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With the soaring cost of energy and deregulation of the U.S. electrical power grid, alternate sources of power generation such as photovoltaic and fuel cell technology is on the increase. Does UL List

Posted By Underwriters Laboratories, Tuesday, January 01, 2002
Updated: Wednesday, February 13, 2013

Question: Alternate energy

With the soaring cost of energy and deregulation of the U.S. electrical power grid, alternate sources of power generation such as photovoltaic and fuel cell technology is on the increase. Does UL List this type of equipment?

Answer

UL currently Lists these types of alternative power sources and generation equipment Distributed Generation equipment includes but is not necessarily limited to photovoltaics, fuel cells, engine generator sets, and microturbines. The inverters or converters used to control grid interconnection are also considered to be DG equipment.

UL Lists DG equipment under the following categories: Gas and Fuel Power Systems- Engine Generators (FTSR), Fuel Gas Booster Compressor Equipment (IUXX), Stationary Fuel Cell Power Plants (IRGX), Fuel Cell Equipment (IRGN); Photovoltaic Power Systems Equipment- AC Modules (QHWJ), Charge Controllers (QIBP), Modules and Panels (QIGU), Power Systems Accessories (QIIO), Power Units (QIJL) and Inverters, Converters and Controllers for use in Independent Power Systems (QIKH); and Wind Power Systems- Wind Turbine Generating Systems, Small (ZGYW), Large (ZGYZ) and Subassemblies (ZGZJ).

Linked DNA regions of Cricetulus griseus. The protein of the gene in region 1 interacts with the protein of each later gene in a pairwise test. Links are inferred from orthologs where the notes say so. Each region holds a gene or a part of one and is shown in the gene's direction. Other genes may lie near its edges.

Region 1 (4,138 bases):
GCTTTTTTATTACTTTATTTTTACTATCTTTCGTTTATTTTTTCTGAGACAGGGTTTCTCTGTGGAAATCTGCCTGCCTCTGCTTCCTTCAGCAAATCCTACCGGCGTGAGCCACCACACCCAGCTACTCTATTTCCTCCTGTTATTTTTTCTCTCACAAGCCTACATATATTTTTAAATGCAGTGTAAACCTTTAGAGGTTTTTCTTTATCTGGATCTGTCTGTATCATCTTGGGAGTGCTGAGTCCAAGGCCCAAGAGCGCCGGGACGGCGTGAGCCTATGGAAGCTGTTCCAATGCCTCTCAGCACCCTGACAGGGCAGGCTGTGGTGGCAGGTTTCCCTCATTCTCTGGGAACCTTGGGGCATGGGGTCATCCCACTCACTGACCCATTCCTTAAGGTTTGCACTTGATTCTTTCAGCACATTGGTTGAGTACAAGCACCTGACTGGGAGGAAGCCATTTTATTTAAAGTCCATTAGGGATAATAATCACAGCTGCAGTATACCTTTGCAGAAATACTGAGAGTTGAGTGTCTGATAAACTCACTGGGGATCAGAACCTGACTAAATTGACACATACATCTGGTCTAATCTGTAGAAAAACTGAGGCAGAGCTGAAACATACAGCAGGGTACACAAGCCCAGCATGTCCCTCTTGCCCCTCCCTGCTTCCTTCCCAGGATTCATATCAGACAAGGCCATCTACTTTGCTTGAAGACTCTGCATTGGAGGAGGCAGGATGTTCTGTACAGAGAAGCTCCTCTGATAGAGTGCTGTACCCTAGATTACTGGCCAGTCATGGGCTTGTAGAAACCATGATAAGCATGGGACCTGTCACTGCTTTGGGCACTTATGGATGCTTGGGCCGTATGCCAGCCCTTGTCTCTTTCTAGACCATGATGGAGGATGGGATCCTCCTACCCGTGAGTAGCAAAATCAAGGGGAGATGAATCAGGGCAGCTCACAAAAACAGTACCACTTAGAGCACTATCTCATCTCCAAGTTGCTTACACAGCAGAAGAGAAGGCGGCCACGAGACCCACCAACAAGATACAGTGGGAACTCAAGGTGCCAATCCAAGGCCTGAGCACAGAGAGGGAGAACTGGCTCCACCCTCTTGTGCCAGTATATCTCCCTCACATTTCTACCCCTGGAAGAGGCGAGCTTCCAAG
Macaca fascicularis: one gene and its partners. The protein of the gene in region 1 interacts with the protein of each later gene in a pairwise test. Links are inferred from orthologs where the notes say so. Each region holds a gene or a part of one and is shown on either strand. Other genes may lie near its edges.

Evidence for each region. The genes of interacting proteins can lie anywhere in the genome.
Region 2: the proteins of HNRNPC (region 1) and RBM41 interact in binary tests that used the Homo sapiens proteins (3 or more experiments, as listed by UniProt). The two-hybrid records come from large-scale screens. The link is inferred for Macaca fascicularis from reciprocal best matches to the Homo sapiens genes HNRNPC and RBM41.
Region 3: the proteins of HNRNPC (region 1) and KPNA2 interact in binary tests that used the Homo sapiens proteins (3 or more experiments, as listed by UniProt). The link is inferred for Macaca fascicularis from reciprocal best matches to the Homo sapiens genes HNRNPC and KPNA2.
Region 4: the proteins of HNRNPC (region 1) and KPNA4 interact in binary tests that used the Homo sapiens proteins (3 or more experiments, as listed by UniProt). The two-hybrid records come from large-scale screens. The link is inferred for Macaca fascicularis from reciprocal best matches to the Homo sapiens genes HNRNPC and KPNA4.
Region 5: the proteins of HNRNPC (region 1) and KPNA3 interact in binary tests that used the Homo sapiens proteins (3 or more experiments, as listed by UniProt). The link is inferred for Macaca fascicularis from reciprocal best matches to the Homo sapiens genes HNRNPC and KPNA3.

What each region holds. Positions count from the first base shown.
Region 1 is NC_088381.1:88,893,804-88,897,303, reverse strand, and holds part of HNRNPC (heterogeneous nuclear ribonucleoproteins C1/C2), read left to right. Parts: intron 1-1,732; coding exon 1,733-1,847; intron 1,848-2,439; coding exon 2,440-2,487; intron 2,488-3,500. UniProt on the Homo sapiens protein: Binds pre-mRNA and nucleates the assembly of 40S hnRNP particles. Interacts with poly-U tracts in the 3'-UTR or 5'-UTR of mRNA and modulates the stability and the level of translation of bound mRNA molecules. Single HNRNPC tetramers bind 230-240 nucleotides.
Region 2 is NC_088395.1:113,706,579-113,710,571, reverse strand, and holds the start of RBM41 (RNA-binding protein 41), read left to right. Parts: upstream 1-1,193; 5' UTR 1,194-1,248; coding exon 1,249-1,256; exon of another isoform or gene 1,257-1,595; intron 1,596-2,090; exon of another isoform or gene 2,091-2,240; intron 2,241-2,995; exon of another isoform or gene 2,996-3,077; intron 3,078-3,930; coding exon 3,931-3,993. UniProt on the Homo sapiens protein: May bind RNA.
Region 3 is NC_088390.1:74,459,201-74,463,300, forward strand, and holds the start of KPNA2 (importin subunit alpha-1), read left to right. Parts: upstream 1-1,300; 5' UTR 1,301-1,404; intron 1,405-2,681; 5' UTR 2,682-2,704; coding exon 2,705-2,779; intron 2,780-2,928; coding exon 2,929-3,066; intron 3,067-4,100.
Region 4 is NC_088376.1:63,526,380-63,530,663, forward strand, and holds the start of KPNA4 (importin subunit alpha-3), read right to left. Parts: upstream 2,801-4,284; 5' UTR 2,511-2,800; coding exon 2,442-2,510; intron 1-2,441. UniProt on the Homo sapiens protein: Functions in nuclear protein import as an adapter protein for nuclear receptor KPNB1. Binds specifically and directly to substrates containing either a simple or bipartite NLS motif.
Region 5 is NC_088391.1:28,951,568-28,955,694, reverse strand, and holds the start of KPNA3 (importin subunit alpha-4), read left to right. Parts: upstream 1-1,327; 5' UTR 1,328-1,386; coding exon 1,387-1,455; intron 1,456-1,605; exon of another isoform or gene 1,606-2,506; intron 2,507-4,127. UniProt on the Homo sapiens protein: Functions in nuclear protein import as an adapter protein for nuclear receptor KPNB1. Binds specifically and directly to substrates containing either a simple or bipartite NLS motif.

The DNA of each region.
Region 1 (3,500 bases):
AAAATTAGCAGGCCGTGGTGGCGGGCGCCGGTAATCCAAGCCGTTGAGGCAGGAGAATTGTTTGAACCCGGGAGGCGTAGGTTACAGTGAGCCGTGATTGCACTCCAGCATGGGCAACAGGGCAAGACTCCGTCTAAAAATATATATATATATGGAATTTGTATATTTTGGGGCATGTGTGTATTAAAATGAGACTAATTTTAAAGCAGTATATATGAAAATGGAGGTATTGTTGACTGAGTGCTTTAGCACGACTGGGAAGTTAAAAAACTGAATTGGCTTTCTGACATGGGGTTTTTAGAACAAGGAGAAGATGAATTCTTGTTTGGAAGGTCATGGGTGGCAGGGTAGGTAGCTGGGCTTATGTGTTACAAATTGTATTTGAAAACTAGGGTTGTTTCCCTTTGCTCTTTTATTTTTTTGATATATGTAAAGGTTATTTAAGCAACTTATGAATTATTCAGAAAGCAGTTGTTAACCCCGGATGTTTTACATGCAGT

A list of Distributed Power Generation Equipment categories is located on page XVII, in the front of the 2001 General Information for Electrical Equipment Directory (White Book). You can monitor the development of new product categories for these new technologies by accessing the Alternative Power Generation Equipment page on the Regulators page of the UL website at www.UL.com/regulators. Just click on Alternative Power Generation Equipment.


Question: Sealing compounds

Are there sealing compounds such as expanding foam, that have been Listed as a means to keep moisture or condensation from entering equipment through service conduit or the condensation between a refrigeration unit and the outside?

Answer

There currently are no Listings for expandable foams or other compounds that have been investigated for contact with conductor insulation or their ability to seal out condensation or moisture from conduits or equipment.


Tags:  January-February 2002  UL Question Corner 

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